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Room at the Top for a Classic American Foursquare

An imaginative tower addition enables a longed-for view of a nearby landmark

View to the Washington Monument

Photo by Helen Norman

People buy houses for different reasons: location, size, price, style, as an investment, or because they fall in love with a room, a fireplace, a staircase, or a porch. For Terry Gaw and Mike Mullins, it was all about the view.

On a spring Sunday several years ago, Mike drove by a sign for a real-estate open house at a sturdy American Foursquare, just three blocks from their townhouse in the Cherrydale neighborhood of Arlington, Virginia. He went back to get Terry, declaring, "Let me take you to the house we're going to buy." Later that afternoon, the two climbed to the top of the old house, up a rickety wood ladder, to an attic thick with dust. And there they discovered, much to their surprise, a view of the Washington Monument, some three miles distant, from an east-facing dormer. That view sealed the deal.

Shown: As part of the renovation of the existing 1915 foursquare, the front porch was extended to wrap the house on one side.

Architect: Charles Moore, Moore Architects, PC, Falls Church, VA; 703-532-1192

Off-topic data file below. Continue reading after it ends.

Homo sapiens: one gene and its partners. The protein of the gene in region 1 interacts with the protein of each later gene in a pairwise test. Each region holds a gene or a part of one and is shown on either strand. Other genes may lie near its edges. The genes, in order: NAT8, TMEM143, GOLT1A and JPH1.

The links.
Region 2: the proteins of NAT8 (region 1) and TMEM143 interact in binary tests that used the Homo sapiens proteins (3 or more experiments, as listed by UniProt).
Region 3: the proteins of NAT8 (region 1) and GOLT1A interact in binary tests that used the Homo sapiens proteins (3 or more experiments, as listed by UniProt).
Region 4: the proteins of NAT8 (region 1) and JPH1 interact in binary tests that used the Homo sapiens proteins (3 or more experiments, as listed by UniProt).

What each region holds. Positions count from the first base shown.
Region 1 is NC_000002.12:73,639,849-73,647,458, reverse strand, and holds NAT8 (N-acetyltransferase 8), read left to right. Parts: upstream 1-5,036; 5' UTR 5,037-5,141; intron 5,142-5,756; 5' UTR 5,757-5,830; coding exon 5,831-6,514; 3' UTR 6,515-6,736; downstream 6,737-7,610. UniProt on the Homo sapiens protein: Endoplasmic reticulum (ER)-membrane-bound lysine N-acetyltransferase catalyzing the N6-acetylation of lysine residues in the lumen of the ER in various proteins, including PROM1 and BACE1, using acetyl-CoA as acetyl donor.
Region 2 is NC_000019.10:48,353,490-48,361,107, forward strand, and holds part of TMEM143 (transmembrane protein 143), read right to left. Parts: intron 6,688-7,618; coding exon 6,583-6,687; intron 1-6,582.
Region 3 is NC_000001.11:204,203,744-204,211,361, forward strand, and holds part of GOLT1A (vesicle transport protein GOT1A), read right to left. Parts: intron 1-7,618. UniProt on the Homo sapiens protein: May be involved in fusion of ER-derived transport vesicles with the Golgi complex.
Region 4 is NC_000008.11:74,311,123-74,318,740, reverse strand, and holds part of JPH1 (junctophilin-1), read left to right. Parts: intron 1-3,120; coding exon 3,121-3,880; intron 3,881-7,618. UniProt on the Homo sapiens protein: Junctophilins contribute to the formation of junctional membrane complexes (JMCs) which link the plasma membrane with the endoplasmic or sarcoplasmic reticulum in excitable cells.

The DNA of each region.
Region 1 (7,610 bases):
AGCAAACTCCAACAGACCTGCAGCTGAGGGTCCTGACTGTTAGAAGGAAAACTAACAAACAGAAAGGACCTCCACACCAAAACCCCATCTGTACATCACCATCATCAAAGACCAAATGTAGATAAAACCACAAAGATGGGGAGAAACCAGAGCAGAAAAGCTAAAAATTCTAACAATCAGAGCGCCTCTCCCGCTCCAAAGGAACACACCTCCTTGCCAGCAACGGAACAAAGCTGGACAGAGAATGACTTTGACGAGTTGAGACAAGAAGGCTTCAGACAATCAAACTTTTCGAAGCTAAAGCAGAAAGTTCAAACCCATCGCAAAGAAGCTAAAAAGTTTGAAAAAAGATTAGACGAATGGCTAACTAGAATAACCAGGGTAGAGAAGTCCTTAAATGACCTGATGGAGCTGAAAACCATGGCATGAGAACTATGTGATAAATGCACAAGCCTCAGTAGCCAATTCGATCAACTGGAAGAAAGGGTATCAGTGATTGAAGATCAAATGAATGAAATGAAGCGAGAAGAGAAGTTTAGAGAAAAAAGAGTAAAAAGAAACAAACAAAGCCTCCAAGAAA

Contractor: GN Contracting, Falls Church, VA; 703-801-8500

Front door and windows: Kolbe

Storm door: Vintage Woodworks

Rebuilt Front Porch

Photo by Helen Norman

Built in 1915, the symmetrical house had the classic configuration of four rooms downstairs and four up, plus a dormered attic under a hipped roof and an ample front porch. But it was in pretty shabby shape. "There was green shag carpet everywhere," says Terry. "The kitchen was outdated, the bathrooms were dingy, and the porch was headed downhill because the pilings were falling out from under it." At some point in its mostly unimproved history, a two-story porch-like addition had been slapped onto the back of the house, held up by a brick foundation.

"It was poorly cared for, but it had good bones," says Charles Moore, the local architect the couple hired to transform the fixer-upper. "Under current zoning laws, you could never build this house today," he adds. "Setback requirements would have the sidewalk running halfway through the living room."

Shown: A side portion of the rebuilt front porch, added during the renovation, is screened to allow the homeowners to enjoy insect-free summer evenings alfresco. The porch ceiling is painted a traditional blue.

New "Figure Eight" Floor Plan

Photo by Helen Norman

It was Moore's special interest in historical houses that appealed to Terry and Mike in their search for just the right person to help them graft on the large, open chef's kitchen, gracious master suite, and top-floor lookout they were after, all while burnishing the house's original charms. To round out the renovation team, they called in Falls Church, Virginia, contractor Gabriel Nassar, who worked frequently with Moore.